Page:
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NINETY EIGHT REGENCY

What does "made in America" really mean?

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Good ad. Edited by ocnblu

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good stuff there

but i was at a dodge dealer getting my work truck serviced (the ISB takes 12 quarts of OIL!!!)

and almost ALL the cars and trucks there were final in either Mexico or Canada.... yet they still had over 2/3s of the parts made in the US/Can.

Go figure :blink:

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WOW! Good ad!

But, is it actually playing on TV? I know I don't watch a lot of TV to begin with, but I would think I'd have seen it by now....

Cort, "Mr MC" / "Mr Road Trip", 32swm/pig valve/pacemaker

MC:family.IL.guide.future = http://www.chevyasylum.com/cort/

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good stuff there

but i was at a dodge dealer getting my work truck serviced (the ISB takes 12 quarts of OIL!!!)

and almost ALL the cars and trucks there were final in either Mexico or Canada.... yet they still had over 2/3s of the parts made in the US/Can.

"Almost all" in the shop or on the dealer's lot? Because 2/3 of Dodge Rams are made in the US, half of the Caravans, all of the Dakotas, Durangos, and Stratuses (and Vipers) are from the US.

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Propaganda - Pure and simple.

Still going to purchase that European designed and built Saturn Astra, Mexican built GMT Suburban/Avalanche, Korean built Aveo, Korean Engineered, Mexican built NG Saturn Vue, Chinese powered Chevrolet Equinox, Cadillac sigmas with a French transmission and Euro built engine, OZ GTO or how about a Canadian built, Holden derived American Icon Camaro and Impala?

ewe a French transmission in a Cadillac.

Edited by evok

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Propaganda - Pure and simple.

Still going to purchase that European designed and built Saturn Astra, Mexican built GMT Suburban/Avalanche, Korean built Aveo, Korean Engineered, Mexican built NG Saturn Vue, Chinese powered Chevrolet Equinox, Cadillac sigmas with a French transmission and Euro built engine, OZ GTO or how about a Canadian built, Holden derived American Icon Camaro and Impala?

ewe a French transmission in a Cadillac.

When Toyota's doing everything in their power to convince Americans that they're an American car company building American cars and helping the American economy, I say, "Fight fire with fire." May the best "American" company win.

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When Toyota's doing everything in their power to convince Americans that they're an American car company building American cars and helping the American economy, I say, "Fight fire with fire." May the best "American" company win.

1) Toyota never said in the ads they were an American car company.

2) Legally, Toyota in the US is an American car company through their legally incorporated US subsiduaries.

3) Last but not least, Toyota, Honda, etc are building more plants in the US and hiring workers. I do not hear much coming out GM, F and C.

Really, what is American these days?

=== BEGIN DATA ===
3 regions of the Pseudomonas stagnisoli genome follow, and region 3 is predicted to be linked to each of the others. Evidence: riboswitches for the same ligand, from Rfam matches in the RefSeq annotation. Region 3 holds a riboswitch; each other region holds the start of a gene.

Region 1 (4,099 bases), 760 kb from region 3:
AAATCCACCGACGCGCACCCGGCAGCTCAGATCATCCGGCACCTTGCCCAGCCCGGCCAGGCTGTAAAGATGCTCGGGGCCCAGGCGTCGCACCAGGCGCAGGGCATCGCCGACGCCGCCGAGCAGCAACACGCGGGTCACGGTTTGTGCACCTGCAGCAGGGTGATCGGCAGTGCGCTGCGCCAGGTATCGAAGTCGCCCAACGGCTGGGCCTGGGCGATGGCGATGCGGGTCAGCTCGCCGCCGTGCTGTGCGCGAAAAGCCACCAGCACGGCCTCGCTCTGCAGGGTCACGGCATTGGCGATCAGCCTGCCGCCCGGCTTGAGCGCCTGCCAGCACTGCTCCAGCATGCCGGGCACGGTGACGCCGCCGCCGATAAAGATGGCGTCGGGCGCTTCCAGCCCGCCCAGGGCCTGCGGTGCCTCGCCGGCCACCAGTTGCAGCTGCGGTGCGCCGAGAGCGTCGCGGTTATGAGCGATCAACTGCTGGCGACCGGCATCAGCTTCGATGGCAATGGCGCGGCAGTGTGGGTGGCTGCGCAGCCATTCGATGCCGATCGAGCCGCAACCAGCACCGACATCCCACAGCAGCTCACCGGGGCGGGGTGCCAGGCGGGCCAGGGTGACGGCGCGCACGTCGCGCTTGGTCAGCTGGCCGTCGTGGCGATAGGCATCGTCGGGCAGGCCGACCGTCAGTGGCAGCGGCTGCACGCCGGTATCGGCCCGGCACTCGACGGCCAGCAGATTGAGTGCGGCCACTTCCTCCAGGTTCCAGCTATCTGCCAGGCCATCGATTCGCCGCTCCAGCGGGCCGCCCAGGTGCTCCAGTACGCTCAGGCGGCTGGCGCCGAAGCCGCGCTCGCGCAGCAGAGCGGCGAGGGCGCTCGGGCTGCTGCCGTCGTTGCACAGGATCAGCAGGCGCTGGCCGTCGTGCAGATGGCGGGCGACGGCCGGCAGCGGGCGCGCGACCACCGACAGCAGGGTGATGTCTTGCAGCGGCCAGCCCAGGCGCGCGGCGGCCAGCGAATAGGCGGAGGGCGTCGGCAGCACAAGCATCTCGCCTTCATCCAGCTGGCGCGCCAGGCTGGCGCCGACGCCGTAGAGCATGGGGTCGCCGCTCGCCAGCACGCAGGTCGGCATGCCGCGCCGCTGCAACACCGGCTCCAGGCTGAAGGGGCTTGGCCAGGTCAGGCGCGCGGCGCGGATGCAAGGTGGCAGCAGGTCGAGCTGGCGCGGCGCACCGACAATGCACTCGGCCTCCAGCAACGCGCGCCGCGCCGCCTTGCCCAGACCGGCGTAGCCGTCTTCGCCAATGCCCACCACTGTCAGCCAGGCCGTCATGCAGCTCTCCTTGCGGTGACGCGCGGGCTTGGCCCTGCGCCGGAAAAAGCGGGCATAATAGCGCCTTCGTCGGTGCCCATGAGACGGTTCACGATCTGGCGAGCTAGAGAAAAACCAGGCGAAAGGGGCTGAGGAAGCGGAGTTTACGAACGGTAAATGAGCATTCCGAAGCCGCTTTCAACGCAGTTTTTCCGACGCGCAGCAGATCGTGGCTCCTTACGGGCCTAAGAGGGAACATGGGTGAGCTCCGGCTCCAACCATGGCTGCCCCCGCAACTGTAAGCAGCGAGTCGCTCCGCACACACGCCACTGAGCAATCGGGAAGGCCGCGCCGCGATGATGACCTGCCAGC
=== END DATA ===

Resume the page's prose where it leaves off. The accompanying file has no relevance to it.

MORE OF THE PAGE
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Really, what is American these days?

Not Toyota, and not Honda.

Spin it any way you want, but Toyota is deffinitely trying to push their Americanness, convince people that they are American. They aren't. They may build cars in America, they may hire American works, but it doesn't make them American, it just makes them a Japanese company building some of its cars in another country. This goes for Honda too. The difference is that Honda isn't making any statements about how their cars are the "best for America" they aren't trying to enter into NASCAR, an American motorsport (that I don't care for, but still), and Honda hasn't been touting how they've done "so much" for the economy like Toyota has been. I'm not fond of Honda, but at least they are honest and aren't trying to convince us that they aren't Japanese.

Don't forget that Chrysler just added 1000 jobs to building the Caliber/Compass/Patriot. That's something...or maybe it's not since it's not news about Toyota?

Edited by Dodgefan

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I wish I could dig it up, but Fbodfather posted that GM still puts far more American content into their cars and employs far more American workers. I think it was pre-crash, though. Still, I agree with you that the definition of "American" is muddying. Thank the geniuses in Washington (several generations of them) for that for making it cheaper to manufacture goods overseas and ship them here than produce them on our own soil. I'll stop here, because I'll rant on like a lunatic otherwise.

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Not Toyota, and not Honda. Spin it any way you want, but Toyota is deffinitely trying to push their Americanness, convince people that they are American. They aren't. They may build cars in America, they may hire American works, but it doesn't make them American, it just makes them a Japanese company building some of its cars in another country. This goes for Honda too. The difference is that Honda isn't making any statements about how their cars are the "best for America" they aren't trying to enter into NASCAR, an American motorsport (that I don't care for, but still), and Honda hasn't been touting how they've done "so much" for the economy like Toyota has been. I'm not fond of Honda, but at least they are honest and aren't trying to convince us that they aren't Japanese.